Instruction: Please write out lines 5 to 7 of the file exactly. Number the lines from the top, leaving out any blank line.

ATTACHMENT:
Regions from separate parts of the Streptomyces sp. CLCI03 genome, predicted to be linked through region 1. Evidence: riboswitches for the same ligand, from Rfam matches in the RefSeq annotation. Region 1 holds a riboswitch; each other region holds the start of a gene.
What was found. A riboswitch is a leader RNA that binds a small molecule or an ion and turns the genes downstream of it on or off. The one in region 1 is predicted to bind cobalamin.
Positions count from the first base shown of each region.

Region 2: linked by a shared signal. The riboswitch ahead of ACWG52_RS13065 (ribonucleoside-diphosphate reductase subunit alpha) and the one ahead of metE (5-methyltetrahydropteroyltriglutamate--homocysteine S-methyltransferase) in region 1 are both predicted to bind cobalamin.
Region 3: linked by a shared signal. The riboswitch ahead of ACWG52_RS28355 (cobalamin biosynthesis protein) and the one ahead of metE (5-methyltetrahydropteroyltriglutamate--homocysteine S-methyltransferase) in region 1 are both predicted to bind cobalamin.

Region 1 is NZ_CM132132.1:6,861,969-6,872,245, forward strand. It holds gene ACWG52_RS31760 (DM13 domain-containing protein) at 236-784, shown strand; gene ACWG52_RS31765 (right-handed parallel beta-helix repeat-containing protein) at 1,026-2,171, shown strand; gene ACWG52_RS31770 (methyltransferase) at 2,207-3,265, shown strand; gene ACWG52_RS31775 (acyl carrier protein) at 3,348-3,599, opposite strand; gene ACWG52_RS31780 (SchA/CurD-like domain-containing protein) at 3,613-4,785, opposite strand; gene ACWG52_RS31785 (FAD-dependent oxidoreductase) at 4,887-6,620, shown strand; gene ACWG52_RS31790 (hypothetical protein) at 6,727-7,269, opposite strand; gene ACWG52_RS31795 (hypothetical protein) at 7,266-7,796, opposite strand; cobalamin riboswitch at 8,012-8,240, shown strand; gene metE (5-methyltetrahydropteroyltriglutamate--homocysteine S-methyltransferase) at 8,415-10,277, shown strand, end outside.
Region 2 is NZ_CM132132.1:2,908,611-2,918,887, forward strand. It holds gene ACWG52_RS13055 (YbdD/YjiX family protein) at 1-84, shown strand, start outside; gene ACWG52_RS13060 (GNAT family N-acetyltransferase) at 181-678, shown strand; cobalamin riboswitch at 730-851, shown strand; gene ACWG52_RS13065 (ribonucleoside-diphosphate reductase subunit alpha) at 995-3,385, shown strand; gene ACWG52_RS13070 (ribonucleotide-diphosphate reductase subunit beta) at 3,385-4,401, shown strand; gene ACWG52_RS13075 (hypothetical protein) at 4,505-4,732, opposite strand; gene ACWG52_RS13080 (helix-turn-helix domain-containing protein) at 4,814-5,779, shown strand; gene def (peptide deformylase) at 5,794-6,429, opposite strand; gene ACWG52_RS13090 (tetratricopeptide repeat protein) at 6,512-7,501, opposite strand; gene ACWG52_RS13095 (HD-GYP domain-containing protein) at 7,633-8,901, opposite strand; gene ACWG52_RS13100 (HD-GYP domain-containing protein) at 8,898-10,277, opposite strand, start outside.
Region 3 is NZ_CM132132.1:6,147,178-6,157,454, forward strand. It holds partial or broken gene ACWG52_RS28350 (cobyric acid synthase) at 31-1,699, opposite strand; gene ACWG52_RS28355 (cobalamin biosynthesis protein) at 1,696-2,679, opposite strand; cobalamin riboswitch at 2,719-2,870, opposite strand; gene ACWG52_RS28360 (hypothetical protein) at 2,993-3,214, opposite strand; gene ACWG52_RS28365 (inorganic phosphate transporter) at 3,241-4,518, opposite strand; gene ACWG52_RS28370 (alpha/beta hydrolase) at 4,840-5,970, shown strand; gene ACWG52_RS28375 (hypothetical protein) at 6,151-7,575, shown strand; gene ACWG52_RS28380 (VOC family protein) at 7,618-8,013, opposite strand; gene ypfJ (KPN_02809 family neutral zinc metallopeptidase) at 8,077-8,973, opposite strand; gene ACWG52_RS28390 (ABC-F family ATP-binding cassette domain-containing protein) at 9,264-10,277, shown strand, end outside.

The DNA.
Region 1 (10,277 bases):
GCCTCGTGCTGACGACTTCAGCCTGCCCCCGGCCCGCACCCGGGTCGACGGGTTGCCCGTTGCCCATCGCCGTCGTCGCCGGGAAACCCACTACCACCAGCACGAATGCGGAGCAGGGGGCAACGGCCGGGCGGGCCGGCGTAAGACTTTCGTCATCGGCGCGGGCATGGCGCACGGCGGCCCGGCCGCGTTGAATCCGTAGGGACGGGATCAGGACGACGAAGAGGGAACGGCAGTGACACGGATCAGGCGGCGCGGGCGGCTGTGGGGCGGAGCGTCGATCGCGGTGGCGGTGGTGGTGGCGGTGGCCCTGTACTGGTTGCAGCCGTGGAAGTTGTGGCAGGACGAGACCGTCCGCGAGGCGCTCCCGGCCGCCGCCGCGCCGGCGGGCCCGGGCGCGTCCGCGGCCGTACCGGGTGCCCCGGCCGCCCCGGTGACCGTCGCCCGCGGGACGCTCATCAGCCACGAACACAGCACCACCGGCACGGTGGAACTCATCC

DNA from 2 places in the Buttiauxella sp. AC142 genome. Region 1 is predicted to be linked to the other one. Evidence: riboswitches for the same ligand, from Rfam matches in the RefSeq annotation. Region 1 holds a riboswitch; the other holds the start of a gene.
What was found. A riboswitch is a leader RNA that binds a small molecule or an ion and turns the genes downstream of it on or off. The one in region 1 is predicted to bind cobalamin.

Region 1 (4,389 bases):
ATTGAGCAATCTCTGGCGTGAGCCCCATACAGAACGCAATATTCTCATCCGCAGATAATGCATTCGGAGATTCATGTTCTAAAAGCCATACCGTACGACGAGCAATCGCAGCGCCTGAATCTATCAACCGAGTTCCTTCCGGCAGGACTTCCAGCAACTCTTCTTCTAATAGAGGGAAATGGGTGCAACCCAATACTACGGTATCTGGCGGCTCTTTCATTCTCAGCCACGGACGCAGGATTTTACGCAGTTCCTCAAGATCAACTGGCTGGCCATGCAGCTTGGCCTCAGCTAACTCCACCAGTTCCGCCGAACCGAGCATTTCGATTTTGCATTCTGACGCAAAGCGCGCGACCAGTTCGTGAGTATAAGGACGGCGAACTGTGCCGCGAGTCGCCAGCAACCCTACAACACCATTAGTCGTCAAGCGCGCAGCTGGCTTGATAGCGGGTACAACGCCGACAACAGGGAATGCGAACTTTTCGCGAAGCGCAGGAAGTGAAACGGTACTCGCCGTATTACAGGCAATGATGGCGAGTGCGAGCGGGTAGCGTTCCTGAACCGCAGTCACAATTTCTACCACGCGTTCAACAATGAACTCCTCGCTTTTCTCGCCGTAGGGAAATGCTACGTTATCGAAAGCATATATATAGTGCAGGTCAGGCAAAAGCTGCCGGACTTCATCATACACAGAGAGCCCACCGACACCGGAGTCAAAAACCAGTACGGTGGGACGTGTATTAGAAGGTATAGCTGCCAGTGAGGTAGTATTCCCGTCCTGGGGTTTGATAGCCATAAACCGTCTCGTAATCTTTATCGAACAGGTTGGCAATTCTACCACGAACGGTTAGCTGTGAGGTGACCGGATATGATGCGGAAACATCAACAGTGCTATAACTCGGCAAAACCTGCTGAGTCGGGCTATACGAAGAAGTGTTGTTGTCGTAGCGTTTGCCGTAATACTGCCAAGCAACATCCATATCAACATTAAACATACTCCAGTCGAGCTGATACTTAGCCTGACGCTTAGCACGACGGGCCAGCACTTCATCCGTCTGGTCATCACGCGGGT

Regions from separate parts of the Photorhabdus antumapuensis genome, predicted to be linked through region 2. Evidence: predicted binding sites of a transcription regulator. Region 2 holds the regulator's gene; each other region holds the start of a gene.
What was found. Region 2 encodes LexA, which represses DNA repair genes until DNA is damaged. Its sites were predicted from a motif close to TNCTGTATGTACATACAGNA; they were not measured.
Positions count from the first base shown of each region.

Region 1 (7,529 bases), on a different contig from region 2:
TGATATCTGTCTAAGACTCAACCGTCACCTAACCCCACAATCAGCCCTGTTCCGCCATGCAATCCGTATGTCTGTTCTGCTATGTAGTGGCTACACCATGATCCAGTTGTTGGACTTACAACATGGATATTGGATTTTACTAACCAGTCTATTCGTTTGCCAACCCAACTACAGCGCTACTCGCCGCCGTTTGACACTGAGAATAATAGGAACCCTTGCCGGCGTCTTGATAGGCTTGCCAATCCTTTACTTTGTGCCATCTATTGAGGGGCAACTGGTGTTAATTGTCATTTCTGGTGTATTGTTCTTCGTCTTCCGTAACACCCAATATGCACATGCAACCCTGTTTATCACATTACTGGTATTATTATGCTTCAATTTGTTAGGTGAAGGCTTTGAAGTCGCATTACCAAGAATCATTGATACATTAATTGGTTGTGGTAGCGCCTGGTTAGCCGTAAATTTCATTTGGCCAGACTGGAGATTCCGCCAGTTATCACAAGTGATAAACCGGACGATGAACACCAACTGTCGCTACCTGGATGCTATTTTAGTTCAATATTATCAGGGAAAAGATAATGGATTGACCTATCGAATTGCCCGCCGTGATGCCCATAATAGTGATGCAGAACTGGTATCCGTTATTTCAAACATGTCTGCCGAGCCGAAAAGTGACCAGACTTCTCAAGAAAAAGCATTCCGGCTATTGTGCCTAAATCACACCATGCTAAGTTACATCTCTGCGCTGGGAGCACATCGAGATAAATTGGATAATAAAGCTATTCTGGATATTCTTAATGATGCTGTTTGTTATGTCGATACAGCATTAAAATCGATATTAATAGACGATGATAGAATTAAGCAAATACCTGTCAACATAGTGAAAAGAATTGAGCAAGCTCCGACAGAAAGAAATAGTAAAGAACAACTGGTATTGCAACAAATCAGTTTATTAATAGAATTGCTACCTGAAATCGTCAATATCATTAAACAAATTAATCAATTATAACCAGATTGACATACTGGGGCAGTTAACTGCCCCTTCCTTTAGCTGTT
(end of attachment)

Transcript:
Region 3: linked by a shared signal. The riboswitch ahead of ACWG52_RS28355 (cobalamin biosynthesis protein) and the one ahead of metE (5-methyltetrahydropteroyltriglutamate--homocysteine S-methyltransferase) in region 1 are both predicted to bind cobalamin.

Region 1 is NZ_CM132132.1:6,861,969-6,872,245, forward strand. It holds gene ACWG52_RS31760 (DM13 domain-containing protein) at 236-784, shown strand; gene ACWG52_RS31765 (right-handed parallel beta-helix repeat-containing protein) at 1,026-2,171, shown strand; gene ACWG52_RS31770 (methyltransferase) at 2,207-3,265, shown strand; gene ACWG52_RS31775 (acyl carrier protein) at 3,348-3,599, opposite strand; gene ACWG52_RS31780 (SchA/CurD-like domain-containing protein) at 3,613-4,785, opposite strand; gene ACWG52_RS31785 (FAD-dependent oxidoreductase) at 4,887-6,620, shown strand; gene ACWG52_RS31790 (hypothetical protein) at 6,727-7,269, opposite strand; gene ACWG52_RS31795 (hypothetical protein) at 7,266-7,796, opposite strand; cobalamin riboswitch at 8,012-8,240, shown strand; gene metE (5-methyltetrahydropteroyltriglutamate--homocysteine S-methyltransferase) at 8,415-10,277, shown strand, end outside.
Region 2 is NZ_CM132132.1:2,908,611-2,918,887, forward strand. It holds gene ACWG52_RS13055 (YbdD/YjiX family protein) at 1-84, shown strand, start outside; gene ACWG52_RS13060 (GNAT family N-acetyltransferase) at 181-678, shown strand; cobalamin riboswitch at 730-851, shown strand; gene ACWG52_RS13065 (ribonucleoside-diphosphate reductase subunit alpha) at 995-3,385, shown strand; gene ACWG52_RS13070 (ribonucleotide-diphosphate reductase subunit beta) at 3,385-4,401, shown strand; gene ACWG52_RS13075 (hypothetical protein) at 4,505-4,732, opposite strand; gene ACWG52_RS13080 (helix-turn-helix domain-containing protein) at 4,814-5,779, shown strand; gene def (peptide deformylase) at 5,794-6,429, opposite strand; gene ACWG52_RS13090 (tetratricopeptide repeat protein) at 6,512-7,501, opposite strand; gene ACWG52_RS13095 (HD-GYP domain-containing protein) at 7,633-8,901, opposite strand; gene ACWG52_RS13100 (HD-GYP domain-containing protein) at 8,898-10,277, opposite strand, start outside.